Where next for contracted-out workers after IWGB loses recognition case?

The small, independent IWGB union has suffered a knock back in its attempt to uplift the rights of contract workers.

In its application last year to the Central Arbitration Committee (CAC) for statutory union recognition with the University of London , the IWGB argued it should be able to collectively bargain on terms and conditions for its members with their effective employer, namely, the University of London and not the contractor, Cordant Security. In a linked case of the same time, the IWGB also tried through the CAC to get union recognition rights with Cordant Security.

The IWGB argued outsourced workers at the University of London should have the right to collectively bargain over pay and conditions with the institution – as it sets as the client that awards the tender or contract the financial constraints which determine what Cordant is willing to pay its workers – and denying these rights was a breach of Article 11 of the European Convention on Human Rights. This is part of the IWGB’s ‘Back in-House’ campaign which saw strike action by its members at the university on 21 November last year.

On 10 January 2018, the CAC published its judgements. In regard of the University of London application, it ruled that presently in law, it can only act in cases of the de jure employer and not the (alleged) de facto employer. Consequently, it stated that it is not able to widen the definitions of ‘worker’ or ‘employer’ at present and that for this to happen would require an Act of Parliament to change the law.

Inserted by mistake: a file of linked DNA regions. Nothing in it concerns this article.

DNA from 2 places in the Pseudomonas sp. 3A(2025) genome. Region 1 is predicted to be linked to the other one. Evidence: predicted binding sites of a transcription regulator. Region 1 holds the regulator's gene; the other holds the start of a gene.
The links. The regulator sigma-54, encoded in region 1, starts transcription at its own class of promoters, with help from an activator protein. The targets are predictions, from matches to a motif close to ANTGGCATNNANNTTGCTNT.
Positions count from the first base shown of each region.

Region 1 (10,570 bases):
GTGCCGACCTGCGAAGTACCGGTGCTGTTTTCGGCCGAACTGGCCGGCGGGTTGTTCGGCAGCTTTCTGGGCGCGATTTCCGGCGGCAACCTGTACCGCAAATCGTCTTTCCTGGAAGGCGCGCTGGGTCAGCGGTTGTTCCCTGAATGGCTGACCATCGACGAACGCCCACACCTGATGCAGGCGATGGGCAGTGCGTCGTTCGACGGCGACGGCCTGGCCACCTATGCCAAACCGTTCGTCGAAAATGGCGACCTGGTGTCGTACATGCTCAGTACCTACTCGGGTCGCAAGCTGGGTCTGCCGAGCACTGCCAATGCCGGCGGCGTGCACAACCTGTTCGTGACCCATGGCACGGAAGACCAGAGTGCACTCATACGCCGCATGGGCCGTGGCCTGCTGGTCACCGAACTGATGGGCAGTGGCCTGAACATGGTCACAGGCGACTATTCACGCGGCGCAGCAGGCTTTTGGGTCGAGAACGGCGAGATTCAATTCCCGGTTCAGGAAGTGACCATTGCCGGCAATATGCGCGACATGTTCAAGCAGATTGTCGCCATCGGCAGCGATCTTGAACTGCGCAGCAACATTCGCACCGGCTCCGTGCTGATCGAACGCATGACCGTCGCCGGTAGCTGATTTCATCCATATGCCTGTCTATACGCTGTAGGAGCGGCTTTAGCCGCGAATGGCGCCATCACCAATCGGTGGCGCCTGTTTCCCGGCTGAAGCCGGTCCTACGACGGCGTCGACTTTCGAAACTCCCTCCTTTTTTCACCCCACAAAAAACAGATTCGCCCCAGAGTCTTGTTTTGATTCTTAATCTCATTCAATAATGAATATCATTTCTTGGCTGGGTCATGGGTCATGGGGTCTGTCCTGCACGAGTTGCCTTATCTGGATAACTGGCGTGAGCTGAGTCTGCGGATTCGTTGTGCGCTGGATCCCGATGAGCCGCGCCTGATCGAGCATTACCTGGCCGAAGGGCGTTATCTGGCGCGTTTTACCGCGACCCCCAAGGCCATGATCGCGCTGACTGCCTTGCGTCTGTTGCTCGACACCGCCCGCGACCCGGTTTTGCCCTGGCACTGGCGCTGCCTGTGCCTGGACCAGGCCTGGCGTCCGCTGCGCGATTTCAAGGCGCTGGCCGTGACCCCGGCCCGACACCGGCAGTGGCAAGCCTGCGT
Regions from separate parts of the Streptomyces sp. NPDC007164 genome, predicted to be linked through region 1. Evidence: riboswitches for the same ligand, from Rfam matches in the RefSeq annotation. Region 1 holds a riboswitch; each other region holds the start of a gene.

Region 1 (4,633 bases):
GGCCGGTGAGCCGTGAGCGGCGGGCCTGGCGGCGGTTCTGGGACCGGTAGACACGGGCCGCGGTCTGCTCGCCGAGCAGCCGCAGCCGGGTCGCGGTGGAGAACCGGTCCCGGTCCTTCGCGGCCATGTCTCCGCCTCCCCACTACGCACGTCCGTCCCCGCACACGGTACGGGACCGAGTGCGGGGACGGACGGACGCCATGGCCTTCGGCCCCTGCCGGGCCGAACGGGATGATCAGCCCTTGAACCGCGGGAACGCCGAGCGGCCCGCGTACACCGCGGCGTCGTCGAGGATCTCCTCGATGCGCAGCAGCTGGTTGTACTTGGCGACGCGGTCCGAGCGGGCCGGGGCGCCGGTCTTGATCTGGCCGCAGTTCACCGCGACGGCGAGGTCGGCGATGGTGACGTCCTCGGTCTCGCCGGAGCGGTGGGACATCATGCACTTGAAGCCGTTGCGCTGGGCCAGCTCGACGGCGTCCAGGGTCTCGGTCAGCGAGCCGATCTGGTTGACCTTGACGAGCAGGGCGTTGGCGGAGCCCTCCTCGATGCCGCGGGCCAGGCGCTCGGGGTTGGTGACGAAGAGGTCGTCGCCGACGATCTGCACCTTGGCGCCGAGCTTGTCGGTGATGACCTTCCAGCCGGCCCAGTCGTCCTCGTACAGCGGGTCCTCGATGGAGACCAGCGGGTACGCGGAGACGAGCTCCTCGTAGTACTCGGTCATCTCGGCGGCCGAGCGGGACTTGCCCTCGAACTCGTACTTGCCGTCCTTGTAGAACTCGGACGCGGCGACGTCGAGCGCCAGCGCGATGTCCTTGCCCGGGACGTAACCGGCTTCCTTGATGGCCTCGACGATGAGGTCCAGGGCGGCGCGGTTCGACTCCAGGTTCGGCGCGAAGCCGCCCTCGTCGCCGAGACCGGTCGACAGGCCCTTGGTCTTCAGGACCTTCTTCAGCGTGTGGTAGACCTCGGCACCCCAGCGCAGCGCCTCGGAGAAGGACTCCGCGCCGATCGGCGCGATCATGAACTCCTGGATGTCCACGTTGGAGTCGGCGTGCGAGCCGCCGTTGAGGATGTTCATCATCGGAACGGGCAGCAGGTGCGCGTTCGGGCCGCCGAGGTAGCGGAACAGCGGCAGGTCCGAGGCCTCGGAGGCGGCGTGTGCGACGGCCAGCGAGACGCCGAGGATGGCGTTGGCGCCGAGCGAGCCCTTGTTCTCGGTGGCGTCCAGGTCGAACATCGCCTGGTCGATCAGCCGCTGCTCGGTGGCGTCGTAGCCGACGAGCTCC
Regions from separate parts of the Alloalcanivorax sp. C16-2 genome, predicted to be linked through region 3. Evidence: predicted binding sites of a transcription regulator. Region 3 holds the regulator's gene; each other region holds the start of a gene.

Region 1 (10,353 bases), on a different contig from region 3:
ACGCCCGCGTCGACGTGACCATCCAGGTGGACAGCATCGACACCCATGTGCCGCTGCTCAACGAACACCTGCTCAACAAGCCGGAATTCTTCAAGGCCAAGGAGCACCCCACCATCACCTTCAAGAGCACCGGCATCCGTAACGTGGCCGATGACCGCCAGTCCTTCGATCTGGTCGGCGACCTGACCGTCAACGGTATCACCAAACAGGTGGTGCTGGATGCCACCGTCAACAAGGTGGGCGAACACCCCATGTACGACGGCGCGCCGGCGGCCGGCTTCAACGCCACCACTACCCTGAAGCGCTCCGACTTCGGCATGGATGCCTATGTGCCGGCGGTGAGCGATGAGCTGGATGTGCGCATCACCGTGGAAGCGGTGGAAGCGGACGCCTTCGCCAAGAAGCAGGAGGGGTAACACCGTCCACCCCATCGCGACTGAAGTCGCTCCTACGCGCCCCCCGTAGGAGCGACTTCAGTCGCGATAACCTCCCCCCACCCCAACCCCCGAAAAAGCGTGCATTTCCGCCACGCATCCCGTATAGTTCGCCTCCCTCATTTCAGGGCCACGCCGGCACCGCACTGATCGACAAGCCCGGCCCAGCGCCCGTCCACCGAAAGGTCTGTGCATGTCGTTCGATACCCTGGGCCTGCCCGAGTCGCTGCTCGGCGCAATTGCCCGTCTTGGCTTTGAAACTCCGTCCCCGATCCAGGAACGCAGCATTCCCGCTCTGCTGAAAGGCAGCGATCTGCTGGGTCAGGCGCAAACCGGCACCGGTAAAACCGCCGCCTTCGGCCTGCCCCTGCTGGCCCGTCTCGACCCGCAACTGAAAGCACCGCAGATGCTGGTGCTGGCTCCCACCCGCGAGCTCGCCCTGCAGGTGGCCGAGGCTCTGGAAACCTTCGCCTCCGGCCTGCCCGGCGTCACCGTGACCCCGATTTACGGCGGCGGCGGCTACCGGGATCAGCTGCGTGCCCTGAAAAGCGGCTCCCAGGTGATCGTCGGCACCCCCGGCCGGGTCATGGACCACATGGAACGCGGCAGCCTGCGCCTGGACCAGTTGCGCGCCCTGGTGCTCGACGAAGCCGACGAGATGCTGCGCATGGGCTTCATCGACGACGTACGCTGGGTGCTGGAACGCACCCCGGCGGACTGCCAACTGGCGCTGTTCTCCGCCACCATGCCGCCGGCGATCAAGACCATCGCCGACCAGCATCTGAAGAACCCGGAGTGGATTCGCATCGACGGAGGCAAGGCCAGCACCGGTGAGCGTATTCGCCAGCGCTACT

In the Cordant case, the CAC refused the IWGB’s application because UNISON is already recognised for bargaining for this group of workers employed by Cordant. The law which the CAC is obliged to enforce states that union recognition claims can only proceed where there is not already union recognition. The IWGB is now faced with the prospect of seeking to gain the derecognition of UNISON, which the recognition allows for providing that certain thresholds are met. The IWGB would then need to thereafter actually gain recognition (providing certain thresholds are met).

The two linked cases here present challenges for the Labour Party under Jeremy Corbyn’s leadership, for most would now rightly expect that should Labour win the next election, it will attend to these glaring inadequacies – from the point of view of workers – in the law. The first concerns that unions are able to bargain with the ‘organ grinder’ and not just ‘the monkey’ (so to speak) while the second concerns that employers can often stymie the rights of workers by granting union recognition to one particular union to prevent being forced to recognise another.

If upon winning, Labour does not act on these issues, it will not be the radical government it says it will be. But there is hope that it might address these inadequacies as the section of its 2017 general election manifesto essentially replicated many of the items – as well as the tone and spirit – of the Manifesto for Labour Law which the Institute of Employment Rights established.

  • Gregor Gall is Professor of Industrial Relations at Bradford University

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